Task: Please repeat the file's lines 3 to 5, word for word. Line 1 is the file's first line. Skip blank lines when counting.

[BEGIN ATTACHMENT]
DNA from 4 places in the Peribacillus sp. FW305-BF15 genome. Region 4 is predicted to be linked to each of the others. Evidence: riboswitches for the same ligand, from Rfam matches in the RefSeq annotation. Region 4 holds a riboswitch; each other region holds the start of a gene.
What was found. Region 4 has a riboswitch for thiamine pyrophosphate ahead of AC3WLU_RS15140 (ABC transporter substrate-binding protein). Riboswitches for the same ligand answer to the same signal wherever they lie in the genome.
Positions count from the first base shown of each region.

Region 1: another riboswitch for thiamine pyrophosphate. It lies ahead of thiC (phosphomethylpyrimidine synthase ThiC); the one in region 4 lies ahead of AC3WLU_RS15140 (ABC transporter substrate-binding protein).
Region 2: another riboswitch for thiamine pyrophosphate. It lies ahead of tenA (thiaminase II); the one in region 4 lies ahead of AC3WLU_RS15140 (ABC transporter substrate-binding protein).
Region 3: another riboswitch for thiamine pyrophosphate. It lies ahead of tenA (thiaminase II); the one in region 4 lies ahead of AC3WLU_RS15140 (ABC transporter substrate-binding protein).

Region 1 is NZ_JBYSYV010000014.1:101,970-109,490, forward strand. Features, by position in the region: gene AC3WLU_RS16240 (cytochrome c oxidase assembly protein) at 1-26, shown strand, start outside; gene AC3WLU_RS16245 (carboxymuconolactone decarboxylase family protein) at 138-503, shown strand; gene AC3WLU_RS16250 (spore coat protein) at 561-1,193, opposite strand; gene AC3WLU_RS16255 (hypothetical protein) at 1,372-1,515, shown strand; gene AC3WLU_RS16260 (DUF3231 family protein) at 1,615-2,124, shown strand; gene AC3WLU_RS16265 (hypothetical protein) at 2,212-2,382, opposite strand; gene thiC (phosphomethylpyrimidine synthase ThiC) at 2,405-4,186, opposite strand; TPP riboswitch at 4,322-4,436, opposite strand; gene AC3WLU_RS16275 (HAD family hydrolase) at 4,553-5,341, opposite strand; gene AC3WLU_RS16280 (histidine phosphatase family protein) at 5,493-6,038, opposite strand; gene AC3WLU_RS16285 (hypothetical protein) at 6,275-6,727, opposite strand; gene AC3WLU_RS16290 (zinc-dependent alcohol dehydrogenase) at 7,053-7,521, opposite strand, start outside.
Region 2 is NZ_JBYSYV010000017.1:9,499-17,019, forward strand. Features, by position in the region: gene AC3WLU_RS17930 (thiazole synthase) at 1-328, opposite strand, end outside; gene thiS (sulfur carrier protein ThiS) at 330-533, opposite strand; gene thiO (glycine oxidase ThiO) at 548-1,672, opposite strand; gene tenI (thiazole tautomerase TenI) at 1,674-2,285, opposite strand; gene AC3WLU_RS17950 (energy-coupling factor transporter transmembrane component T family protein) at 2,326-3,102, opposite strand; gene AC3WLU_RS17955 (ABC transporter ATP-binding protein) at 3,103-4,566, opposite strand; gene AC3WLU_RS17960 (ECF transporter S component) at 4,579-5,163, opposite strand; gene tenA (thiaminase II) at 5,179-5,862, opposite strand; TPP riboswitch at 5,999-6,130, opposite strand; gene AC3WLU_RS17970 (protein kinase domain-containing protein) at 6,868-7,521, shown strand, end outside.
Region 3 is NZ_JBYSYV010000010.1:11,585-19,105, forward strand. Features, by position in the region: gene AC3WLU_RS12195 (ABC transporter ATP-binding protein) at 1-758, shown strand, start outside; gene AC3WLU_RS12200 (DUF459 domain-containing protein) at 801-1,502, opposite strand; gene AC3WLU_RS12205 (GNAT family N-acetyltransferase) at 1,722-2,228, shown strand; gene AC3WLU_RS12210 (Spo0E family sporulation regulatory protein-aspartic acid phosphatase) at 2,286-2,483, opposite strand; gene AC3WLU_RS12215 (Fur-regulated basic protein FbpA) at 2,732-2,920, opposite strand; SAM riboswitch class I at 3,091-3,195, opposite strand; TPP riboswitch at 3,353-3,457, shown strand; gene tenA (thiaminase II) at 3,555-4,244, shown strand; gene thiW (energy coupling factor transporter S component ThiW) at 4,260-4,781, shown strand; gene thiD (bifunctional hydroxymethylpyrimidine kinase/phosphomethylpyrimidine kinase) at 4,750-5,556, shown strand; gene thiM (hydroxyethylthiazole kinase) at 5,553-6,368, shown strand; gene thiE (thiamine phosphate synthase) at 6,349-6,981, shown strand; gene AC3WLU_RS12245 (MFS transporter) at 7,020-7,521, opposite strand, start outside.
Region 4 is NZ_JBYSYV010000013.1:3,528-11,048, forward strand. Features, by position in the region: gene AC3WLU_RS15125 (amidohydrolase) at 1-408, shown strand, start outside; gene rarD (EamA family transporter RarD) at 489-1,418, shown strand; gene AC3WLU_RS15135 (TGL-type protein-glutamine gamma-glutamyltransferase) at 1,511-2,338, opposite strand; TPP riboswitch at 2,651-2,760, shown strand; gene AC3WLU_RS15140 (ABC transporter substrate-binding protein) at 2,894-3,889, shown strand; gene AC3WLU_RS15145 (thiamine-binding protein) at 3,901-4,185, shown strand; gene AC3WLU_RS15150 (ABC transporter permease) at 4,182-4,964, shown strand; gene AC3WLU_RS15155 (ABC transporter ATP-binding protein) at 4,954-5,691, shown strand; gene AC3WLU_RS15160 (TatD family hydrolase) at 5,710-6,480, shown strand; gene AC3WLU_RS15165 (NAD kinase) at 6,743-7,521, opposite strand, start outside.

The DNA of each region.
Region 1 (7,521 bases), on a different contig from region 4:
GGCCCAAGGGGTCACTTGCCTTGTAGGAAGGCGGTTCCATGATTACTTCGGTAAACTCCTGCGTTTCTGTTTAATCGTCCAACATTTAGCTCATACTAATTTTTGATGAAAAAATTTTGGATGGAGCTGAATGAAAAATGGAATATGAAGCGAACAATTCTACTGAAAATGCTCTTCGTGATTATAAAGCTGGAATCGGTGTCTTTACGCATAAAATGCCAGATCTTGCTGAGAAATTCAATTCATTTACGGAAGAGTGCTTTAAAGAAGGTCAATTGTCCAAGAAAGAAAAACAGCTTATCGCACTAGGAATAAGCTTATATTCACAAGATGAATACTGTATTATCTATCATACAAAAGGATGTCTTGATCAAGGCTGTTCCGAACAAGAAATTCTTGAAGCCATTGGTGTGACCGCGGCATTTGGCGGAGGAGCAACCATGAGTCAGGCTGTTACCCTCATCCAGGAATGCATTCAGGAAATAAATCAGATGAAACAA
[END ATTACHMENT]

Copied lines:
Positions count from the first base shown of each region.

Region 1: another riboswitch for thiamine pyrophosphate. It lies ahead of thiC (phosphomethylpyrimidine synthase ThiC); the one in region 4 lies ahead of AC3WLU_RS15140 (ABC transporter substrate-binding protein).
Region 2: another riboswitch for thiamine pyrophosphate. It lies ahead of tenA (thiaminase II); the one in region 4 lies ahead of AC3WLU_RS15140 (ABC transporter substrate-binding protein).